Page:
Griffith John Founder of the Hankow Mission Central China

William Robson, Griffith John. Founder of the Hankow Mission to Central ChinaGriffith John [1831-1912] was a Welsh Congregationalist who served with the London Missionary Society in Central China. He is notable for his courageous evangelistic tours into dangerous regions of China, for his work as a writer and Bible translator. My thanks to Redcliffe College for providing me with a copy of the book to scan. THisbook is in the Public Domain.

William Robson, Griffith John. Founder of the Hankow Mission to Central China. London: S.W. Partridge & Co., n.d. Hbk. pp.176. [Click to download complete text in PDF]

Contents

  1. The Boy Preacher of Wales – Losing and Gaining a Father by the Same Grave – Covenanting to be a Missionary
  2. Shanghai – Buckling on His Armour
  3. The Taiping Rebellion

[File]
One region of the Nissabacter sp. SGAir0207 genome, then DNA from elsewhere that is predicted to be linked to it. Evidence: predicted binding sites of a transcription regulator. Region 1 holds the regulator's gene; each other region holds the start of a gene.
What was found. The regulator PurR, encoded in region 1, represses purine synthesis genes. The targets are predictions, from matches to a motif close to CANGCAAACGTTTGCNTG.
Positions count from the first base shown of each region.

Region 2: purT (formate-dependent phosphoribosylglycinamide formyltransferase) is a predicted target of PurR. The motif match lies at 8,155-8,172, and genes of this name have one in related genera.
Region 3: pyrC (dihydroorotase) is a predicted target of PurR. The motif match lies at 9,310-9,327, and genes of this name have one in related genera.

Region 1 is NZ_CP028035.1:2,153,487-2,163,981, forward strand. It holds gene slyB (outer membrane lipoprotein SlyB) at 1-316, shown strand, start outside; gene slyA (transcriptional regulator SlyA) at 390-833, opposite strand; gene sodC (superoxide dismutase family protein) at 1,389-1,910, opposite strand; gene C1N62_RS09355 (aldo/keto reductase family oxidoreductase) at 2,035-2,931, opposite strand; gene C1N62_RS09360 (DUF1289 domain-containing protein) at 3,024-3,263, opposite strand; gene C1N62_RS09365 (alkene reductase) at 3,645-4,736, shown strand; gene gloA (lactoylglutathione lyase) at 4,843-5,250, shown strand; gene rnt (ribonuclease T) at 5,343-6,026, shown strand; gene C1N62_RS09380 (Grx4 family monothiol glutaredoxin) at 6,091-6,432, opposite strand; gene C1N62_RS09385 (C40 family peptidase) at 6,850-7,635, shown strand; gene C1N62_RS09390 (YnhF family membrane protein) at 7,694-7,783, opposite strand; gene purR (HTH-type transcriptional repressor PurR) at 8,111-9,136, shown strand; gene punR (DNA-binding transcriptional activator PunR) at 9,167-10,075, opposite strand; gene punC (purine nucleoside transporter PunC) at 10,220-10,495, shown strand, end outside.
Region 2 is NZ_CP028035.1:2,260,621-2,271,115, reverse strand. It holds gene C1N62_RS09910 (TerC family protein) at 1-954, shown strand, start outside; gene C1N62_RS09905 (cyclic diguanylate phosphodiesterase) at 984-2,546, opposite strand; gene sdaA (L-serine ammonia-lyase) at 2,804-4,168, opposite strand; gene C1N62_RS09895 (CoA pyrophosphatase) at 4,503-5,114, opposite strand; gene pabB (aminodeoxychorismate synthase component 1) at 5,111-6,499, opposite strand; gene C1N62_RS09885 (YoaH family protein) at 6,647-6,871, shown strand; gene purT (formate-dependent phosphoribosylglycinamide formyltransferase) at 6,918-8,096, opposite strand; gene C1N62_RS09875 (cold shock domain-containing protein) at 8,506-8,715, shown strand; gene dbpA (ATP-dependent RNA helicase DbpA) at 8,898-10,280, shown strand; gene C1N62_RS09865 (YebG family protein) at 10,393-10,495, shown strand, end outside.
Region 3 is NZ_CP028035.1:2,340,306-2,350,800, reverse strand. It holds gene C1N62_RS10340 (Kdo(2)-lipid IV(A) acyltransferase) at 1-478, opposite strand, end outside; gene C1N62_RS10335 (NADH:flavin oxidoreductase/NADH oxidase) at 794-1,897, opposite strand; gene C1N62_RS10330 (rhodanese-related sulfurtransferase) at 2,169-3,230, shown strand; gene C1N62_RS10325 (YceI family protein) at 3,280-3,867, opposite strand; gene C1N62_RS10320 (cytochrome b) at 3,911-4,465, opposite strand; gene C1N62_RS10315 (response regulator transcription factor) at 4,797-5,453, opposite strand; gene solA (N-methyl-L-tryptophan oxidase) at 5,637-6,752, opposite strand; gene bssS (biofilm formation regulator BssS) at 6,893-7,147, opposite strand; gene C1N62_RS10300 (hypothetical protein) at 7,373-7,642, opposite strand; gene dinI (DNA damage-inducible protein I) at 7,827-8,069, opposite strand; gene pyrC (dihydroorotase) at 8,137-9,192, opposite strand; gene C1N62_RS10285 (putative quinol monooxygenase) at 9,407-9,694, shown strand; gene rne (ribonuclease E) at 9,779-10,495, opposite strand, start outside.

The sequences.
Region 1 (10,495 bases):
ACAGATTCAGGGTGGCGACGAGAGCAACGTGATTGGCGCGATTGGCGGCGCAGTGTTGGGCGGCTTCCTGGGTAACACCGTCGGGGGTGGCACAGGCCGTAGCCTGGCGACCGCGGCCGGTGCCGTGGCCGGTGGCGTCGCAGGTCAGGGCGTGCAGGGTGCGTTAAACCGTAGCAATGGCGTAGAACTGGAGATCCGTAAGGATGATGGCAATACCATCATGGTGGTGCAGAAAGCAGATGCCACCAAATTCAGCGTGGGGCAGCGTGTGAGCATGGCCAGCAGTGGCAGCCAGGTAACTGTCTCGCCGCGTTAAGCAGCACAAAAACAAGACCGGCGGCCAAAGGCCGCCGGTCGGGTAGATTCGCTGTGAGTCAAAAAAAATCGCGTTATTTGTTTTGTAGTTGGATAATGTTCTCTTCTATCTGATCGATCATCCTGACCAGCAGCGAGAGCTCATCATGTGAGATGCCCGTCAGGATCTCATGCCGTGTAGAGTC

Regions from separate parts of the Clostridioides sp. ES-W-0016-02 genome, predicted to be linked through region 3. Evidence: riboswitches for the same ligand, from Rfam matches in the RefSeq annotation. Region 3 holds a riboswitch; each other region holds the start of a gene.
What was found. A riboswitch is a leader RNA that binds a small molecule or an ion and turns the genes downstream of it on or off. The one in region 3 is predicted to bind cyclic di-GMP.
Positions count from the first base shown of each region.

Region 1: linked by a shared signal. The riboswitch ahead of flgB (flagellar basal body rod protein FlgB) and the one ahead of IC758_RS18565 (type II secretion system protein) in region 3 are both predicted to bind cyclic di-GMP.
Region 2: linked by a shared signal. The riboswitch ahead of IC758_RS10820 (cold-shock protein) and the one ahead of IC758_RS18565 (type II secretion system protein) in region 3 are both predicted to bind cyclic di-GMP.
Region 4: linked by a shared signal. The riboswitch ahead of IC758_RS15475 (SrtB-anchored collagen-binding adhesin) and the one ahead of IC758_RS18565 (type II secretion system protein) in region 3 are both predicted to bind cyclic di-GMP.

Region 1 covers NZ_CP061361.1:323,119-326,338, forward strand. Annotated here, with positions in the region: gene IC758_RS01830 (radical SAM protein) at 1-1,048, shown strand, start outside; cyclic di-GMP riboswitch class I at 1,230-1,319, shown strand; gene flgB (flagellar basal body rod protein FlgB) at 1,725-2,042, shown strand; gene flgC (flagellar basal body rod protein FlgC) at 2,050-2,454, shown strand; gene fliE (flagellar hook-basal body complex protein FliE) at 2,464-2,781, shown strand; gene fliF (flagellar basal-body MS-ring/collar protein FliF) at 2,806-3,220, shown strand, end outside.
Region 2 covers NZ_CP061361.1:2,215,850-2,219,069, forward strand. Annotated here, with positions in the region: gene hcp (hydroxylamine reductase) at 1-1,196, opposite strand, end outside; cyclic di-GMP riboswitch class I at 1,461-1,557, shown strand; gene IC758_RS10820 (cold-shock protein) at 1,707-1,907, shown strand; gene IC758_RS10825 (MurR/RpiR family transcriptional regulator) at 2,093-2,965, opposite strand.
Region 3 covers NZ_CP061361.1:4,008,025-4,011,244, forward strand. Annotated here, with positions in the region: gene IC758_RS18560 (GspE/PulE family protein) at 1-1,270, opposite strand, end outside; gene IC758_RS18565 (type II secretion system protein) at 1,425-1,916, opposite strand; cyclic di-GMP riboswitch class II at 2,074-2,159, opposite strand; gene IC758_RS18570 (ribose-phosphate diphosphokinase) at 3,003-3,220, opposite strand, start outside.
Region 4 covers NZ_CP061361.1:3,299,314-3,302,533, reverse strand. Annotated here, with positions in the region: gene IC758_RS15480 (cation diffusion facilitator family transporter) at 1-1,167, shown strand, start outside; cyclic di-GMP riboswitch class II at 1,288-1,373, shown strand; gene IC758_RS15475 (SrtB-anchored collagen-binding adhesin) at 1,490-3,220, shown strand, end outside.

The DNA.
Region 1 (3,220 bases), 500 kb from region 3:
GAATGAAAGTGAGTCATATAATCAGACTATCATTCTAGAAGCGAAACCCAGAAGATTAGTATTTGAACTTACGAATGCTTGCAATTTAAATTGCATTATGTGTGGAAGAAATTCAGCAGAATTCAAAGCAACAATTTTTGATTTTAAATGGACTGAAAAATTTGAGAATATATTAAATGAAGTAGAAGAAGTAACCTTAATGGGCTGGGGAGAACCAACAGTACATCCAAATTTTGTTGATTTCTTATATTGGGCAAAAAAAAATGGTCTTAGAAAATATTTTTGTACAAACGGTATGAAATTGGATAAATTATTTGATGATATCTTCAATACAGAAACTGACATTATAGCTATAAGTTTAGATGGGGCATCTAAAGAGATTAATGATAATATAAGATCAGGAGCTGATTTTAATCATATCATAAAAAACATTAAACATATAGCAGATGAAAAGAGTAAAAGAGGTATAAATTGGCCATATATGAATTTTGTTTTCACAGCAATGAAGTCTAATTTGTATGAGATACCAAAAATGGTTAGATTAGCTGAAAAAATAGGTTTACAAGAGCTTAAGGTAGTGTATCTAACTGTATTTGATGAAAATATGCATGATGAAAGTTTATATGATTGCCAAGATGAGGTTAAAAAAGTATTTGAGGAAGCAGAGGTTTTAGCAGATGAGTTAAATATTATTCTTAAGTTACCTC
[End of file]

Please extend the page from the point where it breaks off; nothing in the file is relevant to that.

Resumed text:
4. Founding of the Hankow Mission
  5. Native Helpers – Mission Hospital Established – Specimen Converts
  6. Tour of 3,000 Miles Through the Provinces of Si-chuen and Shen-si to Wuchang – Visit to England – Return, and Death of Mrs John
  7. Literary Work
  8. Second Marriage – Stoned by the Heathen – Endued with “Power From on High” – Continued Success – Death of Mrs John
  9. Interesting Chapel Openings – A Remarkable Proclamation – Happy Deaths
  10. Honours For Mr John – The Years 1888 to 1901 – Missionary ours in Hupeh – Planting the Gospel Standard in Hanan – A Retrospect

Preface

The introduction of Protestant Missions into the interior of China is of such recent date that the most eminent pioneers of that movement are still living.

Not only was Griffith John the first to preach in Hankow, and to carry the Gospel into the provinces of Si-chuen, Shan-si, and the capitals of other provinces which were long closed to missionaries by the obstinate pride of the officials and literati, but his eloquence as a preacher, his literary attainments, and the tact and adroitness displayed in dealing with officials of the government, combine to place him foremost on the list of Chinese missionaries.  [Continue reading]